The Essence of Liberty: Free Black Women during the Slave Era

The Essence of Liberty: Free Black Women during the Slave Era

The Essence of Liberty: Free Black Women during the Slave Era

The Essence of Liberty: Free Black Women during the Slave Era

Synopsis

Before 1865, slavery and freedom coexisted tenuously in America in an environment that made it possible not only for enslaved women to become free but also for emancipated women to suddenly lose their independence. Wilma King now examines a wide-ranging body of literature to show that, even in the face of economic deprivation and draconian legislation, many free black women were able to maintain some form of autonomy and lead meaningful lives. The Essence of Liberty blends social, political, and economic history to analyze black women's experience in both the North and the South, from the colonial period through emancipation. Focusing on class and familial relationships, King examines the myriad sources of freedom for black women to show the many factors that, along with time spent in slavery before emancipation, shaped the meaning of freedom. Her book also raises questions about whether free women were bound to or liberated from gender conventions of their day. Drawing on a wealth of untapped primary sources-not only legal documents and newspapers but also the diaries, letters, and autobiographical writings of free women-King opens a new window on the world of black women. She examines how they became free, educated themselves, found jobs, maintained self-esteem, and developed social consciousness-even participating in the abolitionist movement. She considers the stance of southern free women toward their enslaved contemporaries and the interactions between previously free and newly freed women after slavery ended. She also looks closely at women's spirituality, disclosing the dilemma some women faced when they took a stand against men-even black men-in order to follow their spiritual callings. Throughout this engaging history, King underscores the pernicious constraints that racism placed on the lives of free blacks in spite of the fact that they were not enslaved. The Essence of Liberty shows the importance of studying these women on their own terms, revealing that the essence of freedom is more complex than the mere absence of shackles.

Excerpt

By the onset of the Civil War, women constituted slightly more than 50 percent of the free black population, and a prevailing interest in free blacks during the slave era in North America is responsible for numerous dissertations, monographs, and chapters in general texts appearing as early as the turn of the twentieth century. Despite long-standing interests in the free black population, women in that general population were largely invisible. The advent of a "new" history following the social, economic, and political upheaval of the 1960s resulted in shifting greater attention to women's history, past and present.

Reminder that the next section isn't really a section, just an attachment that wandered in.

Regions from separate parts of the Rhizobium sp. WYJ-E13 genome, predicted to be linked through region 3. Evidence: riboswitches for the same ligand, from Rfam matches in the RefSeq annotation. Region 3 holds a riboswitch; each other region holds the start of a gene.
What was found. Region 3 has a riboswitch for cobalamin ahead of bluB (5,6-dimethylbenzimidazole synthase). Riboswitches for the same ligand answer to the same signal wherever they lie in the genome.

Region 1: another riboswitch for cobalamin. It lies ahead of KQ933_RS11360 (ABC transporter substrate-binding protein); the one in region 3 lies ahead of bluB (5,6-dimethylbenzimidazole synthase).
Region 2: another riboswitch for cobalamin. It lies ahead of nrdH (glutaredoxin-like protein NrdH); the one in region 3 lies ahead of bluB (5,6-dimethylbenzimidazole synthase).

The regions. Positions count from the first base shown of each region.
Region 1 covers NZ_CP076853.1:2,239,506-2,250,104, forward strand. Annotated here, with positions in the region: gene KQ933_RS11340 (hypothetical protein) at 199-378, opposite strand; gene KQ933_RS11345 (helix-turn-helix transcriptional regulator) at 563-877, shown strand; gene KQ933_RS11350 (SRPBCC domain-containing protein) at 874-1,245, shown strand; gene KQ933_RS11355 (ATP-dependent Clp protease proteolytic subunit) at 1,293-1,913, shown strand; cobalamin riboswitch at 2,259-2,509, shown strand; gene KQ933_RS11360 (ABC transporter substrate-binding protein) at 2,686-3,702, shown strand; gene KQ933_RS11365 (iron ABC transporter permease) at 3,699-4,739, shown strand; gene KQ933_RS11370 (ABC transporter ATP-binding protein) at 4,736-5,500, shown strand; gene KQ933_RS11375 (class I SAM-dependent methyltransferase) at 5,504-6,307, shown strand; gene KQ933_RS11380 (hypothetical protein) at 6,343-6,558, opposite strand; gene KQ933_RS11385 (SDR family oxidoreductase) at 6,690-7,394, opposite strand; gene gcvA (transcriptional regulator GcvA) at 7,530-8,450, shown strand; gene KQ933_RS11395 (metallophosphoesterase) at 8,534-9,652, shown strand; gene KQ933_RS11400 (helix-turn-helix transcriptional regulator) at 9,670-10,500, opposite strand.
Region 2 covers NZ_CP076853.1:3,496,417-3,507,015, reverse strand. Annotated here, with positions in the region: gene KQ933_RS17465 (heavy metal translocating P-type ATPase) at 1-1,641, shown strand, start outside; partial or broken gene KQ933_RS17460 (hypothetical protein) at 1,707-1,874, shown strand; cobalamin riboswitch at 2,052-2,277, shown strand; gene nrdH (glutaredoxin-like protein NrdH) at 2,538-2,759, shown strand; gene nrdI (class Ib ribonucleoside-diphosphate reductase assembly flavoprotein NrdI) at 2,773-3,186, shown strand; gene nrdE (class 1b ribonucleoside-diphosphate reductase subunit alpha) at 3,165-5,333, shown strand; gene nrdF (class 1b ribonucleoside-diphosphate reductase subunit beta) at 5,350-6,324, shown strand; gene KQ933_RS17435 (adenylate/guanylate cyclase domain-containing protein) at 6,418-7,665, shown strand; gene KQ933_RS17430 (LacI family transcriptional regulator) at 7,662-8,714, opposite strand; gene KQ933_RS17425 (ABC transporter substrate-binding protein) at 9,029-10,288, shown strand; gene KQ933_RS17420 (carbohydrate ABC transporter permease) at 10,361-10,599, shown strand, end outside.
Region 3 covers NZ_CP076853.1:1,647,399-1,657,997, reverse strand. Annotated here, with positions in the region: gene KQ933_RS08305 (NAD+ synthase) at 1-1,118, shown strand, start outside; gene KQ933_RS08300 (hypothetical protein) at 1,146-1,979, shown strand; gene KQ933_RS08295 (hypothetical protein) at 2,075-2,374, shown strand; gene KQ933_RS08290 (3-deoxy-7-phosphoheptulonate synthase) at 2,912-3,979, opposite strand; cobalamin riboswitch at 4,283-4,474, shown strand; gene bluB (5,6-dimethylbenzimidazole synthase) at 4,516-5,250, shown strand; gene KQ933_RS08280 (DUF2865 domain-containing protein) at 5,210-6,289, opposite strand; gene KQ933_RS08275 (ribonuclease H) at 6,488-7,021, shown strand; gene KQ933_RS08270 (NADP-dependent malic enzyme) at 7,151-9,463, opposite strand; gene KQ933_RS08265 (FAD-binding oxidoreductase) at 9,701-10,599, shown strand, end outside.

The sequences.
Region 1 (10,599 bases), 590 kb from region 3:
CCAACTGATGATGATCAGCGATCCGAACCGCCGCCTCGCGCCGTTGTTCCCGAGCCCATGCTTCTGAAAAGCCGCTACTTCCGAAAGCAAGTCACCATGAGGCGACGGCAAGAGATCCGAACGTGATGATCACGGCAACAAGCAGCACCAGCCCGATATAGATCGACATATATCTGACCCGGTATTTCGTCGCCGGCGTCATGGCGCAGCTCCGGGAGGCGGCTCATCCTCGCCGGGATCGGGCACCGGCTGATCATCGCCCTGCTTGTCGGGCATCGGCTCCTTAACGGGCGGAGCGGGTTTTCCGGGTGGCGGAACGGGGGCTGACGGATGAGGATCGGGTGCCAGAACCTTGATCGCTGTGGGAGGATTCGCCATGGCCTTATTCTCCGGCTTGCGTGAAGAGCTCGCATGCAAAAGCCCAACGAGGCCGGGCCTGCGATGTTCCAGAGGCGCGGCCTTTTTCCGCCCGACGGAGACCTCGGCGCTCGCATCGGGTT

The time is now ripe for reconstructing the lives of ordinary and extraordinary free black women from a historical perspective. Selected free women, unlike the majority of their enslaved sisters, left a cornucopia of legal documents, manuscripts, newspaper commentaries, poems, diaries, letters, and autobiographies. Statistical reports and registers containing data about free blacks are also available. These are wonderful sources, but they rarely, if ever, offer rich personal details that reflect the women's inner thoughts. Furthermore, the primary sources are uneven across geographical regions and biased in favor of literate resourceful women east of the Mississippi River.

The Essence of Liberty is a general overview of the disparate body of literature designed to offer a more comprehensive view of free black women during the slave era. Slavery and freedom coexisted tenuously in an environment that made it possible for enslaved women to become free and for liberated women to lose their freedom. Furthermore, economic depravation and draconian legislation threatened to make a mockery of their freedom. Nevertheless, many free women fought to maintain their liberty and make it more than an illusive spirit or fleeting ephemeral sense of liberty. To be sure, the freedom of many black women was not comparable to that enjoyed by their white contemporaries, yet it was not slavery.

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